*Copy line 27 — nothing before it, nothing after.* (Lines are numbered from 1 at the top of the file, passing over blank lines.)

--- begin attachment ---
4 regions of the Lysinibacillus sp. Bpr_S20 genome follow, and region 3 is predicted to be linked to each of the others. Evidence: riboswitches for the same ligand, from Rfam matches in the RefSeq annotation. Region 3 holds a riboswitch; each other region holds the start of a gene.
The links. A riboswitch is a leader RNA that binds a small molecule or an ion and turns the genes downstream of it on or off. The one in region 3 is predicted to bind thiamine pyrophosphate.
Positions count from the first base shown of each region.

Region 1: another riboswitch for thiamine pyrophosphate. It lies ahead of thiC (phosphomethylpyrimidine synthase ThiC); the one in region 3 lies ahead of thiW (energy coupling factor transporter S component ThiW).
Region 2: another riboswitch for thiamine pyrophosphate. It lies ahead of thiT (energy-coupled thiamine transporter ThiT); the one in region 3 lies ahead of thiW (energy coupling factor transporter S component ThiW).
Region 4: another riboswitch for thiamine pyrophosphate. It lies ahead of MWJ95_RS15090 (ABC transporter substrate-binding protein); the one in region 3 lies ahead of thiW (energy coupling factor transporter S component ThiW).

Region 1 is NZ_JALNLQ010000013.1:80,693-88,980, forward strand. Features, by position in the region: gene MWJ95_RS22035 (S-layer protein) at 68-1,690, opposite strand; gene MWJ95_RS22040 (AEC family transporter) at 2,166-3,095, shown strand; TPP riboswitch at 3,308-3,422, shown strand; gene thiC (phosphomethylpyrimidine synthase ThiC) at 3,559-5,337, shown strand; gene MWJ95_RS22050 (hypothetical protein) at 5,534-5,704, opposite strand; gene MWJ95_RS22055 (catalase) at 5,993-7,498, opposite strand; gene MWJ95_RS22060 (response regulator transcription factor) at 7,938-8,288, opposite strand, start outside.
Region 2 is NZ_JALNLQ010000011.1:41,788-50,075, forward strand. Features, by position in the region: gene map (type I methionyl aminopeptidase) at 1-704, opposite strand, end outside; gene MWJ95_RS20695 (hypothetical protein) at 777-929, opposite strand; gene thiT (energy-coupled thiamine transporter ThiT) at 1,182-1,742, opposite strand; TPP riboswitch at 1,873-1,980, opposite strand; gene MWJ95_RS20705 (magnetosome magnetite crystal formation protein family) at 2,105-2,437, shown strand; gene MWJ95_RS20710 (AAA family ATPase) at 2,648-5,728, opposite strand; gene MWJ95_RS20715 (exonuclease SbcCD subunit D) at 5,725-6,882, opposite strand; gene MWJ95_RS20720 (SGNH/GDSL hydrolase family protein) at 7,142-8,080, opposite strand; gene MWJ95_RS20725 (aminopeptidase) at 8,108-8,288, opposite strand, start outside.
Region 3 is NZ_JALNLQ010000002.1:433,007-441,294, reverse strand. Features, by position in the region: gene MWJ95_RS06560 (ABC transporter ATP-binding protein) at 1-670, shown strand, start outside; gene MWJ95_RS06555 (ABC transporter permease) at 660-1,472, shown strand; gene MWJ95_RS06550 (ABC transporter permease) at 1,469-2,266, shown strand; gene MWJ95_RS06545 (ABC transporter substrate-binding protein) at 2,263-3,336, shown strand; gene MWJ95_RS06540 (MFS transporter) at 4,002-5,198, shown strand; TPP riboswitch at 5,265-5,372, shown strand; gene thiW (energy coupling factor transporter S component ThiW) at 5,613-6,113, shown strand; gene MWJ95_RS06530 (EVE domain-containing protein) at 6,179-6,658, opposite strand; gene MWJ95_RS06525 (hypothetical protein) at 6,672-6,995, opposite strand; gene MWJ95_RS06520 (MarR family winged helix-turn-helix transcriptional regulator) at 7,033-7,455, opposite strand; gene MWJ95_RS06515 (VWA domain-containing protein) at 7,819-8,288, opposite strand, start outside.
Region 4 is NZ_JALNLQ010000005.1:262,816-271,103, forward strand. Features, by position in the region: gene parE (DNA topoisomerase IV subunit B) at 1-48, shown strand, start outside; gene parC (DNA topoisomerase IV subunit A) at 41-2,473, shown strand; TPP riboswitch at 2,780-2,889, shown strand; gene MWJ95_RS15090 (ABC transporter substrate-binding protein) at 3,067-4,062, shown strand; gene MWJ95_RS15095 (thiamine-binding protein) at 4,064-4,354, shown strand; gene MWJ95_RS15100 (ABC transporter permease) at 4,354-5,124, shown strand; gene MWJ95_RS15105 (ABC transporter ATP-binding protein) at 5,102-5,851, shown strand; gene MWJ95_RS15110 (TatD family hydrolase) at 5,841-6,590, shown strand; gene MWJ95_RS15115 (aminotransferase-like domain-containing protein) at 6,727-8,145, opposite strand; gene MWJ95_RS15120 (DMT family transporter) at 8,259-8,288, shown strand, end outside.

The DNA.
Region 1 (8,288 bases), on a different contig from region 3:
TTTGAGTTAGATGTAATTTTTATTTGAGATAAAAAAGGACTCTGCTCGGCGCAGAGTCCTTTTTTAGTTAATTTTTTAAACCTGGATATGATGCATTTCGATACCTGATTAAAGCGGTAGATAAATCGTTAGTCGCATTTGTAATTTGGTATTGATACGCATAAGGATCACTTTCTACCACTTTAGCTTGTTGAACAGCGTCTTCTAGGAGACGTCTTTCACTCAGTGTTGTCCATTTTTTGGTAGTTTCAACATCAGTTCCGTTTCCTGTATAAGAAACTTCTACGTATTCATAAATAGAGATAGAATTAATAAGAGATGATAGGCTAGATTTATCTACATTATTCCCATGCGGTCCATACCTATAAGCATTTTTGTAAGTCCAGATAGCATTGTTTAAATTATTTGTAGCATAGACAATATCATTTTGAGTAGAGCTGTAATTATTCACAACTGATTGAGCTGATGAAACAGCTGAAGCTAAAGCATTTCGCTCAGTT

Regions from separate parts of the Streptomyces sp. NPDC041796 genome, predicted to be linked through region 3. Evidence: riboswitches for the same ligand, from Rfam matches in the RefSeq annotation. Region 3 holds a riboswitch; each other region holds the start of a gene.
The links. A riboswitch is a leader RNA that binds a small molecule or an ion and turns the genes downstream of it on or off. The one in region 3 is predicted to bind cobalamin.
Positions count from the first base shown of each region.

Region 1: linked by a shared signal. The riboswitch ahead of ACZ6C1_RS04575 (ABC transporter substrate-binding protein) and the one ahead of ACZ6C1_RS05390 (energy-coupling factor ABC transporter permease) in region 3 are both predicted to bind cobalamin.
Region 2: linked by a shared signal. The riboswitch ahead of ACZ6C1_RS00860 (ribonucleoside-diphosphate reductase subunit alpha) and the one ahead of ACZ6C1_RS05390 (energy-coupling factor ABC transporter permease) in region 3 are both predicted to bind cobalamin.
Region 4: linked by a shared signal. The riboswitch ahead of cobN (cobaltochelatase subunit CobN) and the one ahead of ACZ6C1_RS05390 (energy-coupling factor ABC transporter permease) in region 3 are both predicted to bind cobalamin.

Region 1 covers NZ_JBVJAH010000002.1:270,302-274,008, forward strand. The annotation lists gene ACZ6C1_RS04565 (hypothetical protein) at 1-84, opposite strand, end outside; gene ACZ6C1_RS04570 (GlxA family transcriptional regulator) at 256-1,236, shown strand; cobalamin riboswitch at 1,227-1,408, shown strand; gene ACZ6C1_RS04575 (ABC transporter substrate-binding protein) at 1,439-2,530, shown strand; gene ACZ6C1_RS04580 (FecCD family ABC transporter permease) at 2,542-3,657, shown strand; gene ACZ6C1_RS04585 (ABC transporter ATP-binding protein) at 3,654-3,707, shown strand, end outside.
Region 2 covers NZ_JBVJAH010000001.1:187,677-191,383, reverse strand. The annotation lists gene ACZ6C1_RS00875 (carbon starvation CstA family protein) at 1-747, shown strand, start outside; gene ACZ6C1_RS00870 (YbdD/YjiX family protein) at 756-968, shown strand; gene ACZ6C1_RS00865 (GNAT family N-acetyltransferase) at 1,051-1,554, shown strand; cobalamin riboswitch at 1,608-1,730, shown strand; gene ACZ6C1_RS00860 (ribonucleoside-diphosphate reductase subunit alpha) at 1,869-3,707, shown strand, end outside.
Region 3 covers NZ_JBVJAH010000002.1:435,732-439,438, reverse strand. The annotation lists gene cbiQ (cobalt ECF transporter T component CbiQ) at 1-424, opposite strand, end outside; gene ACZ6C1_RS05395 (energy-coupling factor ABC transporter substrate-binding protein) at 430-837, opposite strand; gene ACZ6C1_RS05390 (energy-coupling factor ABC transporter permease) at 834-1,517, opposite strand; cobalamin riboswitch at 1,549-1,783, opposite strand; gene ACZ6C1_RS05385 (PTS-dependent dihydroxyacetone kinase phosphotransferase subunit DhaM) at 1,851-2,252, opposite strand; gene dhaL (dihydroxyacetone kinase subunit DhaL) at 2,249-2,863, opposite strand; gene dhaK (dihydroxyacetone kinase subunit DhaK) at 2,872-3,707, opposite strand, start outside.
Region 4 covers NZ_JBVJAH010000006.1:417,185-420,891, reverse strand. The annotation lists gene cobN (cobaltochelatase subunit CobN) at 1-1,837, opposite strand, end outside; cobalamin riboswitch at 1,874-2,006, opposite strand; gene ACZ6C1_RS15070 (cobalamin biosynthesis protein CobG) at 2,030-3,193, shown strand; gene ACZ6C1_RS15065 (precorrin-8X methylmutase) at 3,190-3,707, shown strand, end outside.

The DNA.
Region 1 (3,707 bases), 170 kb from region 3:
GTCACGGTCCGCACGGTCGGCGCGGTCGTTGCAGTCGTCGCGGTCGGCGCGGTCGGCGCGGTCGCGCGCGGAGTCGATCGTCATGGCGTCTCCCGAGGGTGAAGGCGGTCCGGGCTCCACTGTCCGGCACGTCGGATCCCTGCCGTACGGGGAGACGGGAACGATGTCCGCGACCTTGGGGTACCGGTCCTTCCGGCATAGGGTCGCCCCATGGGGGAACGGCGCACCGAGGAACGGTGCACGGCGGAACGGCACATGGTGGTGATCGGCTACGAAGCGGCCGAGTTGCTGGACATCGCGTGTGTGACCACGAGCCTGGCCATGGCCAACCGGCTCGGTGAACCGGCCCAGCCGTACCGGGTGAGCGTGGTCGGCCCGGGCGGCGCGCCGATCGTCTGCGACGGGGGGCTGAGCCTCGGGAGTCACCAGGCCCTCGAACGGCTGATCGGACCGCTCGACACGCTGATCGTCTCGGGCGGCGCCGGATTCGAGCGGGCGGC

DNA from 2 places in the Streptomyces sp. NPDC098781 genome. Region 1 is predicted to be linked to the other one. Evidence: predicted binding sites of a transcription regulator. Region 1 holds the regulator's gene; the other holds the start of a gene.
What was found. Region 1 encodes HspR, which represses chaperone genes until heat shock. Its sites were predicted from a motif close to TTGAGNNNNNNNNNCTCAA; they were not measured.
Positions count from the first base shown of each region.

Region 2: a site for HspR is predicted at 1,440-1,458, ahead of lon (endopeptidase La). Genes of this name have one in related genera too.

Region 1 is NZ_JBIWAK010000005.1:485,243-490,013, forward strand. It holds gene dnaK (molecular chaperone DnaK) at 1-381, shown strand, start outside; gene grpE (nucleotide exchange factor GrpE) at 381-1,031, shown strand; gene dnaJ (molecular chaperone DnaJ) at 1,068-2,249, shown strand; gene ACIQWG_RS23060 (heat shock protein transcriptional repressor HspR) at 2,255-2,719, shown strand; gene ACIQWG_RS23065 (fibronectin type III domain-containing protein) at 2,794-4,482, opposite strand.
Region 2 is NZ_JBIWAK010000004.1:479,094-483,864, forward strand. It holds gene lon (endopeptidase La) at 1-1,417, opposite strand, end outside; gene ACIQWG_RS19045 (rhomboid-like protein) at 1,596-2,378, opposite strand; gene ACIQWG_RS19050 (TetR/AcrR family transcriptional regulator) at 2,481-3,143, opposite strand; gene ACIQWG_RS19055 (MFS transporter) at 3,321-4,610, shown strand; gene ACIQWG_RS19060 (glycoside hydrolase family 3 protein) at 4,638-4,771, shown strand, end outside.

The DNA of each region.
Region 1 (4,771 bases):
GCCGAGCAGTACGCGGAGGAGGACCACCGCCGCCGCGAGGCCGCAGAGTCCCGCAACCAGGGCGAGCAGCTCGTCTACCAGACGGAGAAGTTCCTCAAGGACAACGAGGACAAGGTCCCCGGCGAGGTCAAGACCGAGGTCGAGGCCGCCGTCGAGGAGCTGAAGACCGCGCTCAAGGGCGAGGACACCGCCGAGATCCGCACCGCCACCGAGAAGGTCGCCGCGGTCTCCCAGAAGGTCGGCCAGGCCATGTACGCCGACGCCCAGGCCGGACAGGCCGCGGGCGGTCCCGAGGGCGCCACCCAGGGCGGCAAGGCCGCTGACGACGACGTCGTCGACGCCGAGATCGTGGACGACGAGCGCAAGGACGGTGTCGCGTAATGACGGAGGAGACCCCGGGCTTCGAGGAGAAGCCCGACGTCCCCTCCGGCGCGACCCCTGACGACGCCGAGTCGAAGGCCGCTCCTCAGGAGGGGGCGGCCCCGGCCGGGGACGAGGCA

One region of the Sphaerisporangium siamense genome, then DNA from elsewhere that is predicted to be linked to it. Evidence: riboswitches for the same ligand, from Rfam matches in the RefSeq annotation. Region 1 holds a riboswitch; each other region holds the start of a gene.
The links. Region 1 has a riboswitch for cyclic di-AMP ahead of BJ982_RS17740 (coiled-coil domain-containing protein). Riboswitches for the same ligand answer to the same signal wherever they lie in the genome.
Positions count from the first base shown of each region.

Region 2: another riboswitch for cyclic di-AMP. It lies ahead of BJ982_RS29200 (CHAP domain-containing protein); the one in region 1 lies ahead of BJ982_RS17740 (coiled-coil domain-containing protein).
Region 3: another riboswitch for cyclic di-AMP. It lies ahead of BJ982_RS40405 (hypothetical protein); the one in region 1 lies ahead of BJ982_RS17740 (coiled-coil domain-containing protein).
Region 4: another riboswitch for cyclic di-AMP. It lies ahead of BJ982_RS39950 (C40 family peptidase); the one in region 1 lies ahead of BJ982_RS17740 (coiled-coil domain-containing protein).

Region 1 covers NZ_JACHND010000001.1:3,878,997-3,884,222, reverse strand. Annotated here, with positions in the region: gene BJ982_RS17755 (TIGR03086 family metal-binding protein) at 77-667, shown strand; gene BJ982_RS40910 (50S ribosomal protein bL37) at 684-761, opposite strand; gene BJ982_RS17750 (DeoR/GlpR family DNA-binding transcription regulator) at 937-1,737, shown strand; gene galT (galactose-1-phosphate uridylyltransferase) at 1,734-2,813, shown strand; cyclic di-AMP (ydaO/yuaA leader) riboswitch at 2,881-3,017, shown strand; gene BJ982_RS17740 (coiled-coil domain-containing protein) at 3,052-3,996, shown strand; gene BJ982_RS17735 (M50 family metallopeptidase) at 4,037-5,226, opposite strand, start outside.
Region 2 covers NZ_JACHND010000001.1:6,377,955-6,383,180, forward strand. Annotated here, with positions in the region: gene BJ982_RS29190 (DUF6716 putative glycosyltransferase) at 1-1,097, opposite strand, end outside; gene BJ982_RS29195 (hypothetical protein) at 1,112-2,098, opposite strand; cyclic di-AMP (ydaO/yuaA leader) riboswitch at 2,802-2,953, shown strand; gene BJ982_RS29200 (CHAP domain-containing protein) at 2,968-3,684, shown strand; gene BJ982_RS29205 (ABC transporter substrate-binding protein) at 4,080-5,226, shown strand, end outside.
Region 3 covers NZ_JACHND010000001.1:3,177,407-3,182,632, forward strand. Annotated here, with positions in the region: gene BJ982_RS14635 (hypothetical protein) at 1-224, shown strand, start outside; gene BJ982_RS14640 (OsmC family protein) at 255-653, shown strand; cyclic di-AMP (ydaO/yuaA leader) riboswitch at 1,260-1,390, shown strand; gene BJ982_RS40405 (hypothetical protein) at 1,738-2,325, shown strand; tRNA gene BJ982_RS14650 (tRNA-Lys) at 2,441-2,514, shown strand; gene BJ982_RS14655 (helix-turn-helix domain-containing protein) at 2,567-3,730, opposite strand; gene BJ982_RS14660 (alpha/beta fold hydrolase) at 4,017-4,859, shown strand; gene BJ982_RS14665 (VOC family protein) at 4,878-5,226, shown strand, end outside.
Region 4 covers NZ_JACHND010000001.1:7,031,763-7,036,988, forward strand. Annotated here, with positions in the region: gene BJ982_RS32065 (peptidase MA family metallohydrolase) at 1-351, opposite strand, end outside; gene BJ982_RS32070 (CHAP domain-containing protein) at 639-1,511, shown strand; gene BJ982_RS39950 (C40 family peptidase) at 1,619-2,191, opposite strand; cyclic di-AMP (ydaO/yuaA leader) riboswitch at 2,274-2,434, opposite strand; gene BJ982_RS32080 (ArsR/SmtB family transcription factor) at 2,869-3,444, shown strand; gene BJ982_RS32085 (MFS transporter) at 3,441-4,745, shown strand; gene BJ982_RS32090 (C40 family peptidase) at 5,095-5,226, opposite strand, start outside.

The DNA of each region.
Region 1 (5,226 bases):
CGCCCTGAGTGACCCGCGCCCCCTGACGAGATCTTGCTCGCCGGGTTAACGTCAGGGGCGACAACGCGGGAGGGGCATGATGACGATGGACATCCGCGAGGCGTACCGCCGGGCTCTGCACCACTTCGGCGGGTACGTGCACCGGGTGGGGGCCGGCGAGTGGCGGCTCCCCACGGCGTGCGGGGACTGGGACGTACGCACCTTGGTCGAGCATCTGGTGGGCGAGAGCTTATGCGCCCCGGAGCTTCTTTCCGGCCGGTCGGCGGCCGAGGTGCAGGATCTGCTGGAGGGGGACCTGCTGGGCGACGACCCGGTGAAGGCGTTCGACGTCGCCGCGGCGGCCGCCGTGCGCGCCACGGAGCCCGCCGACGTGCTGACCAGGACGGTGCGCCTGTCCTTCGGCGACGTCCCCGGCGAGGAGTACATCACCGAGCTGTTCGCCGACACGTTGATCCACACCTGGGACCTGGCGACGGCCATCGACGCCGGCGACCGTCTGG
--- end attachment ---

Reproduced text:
DNA from 2 places in the Streptomyces sp. NPDC098781 genome. Region 1 is predicted to be linked to the other one. Evidence: predicted binding sites of a transcription regulator. Region 1 holds the regulator's gene; the other holds the start of a gene.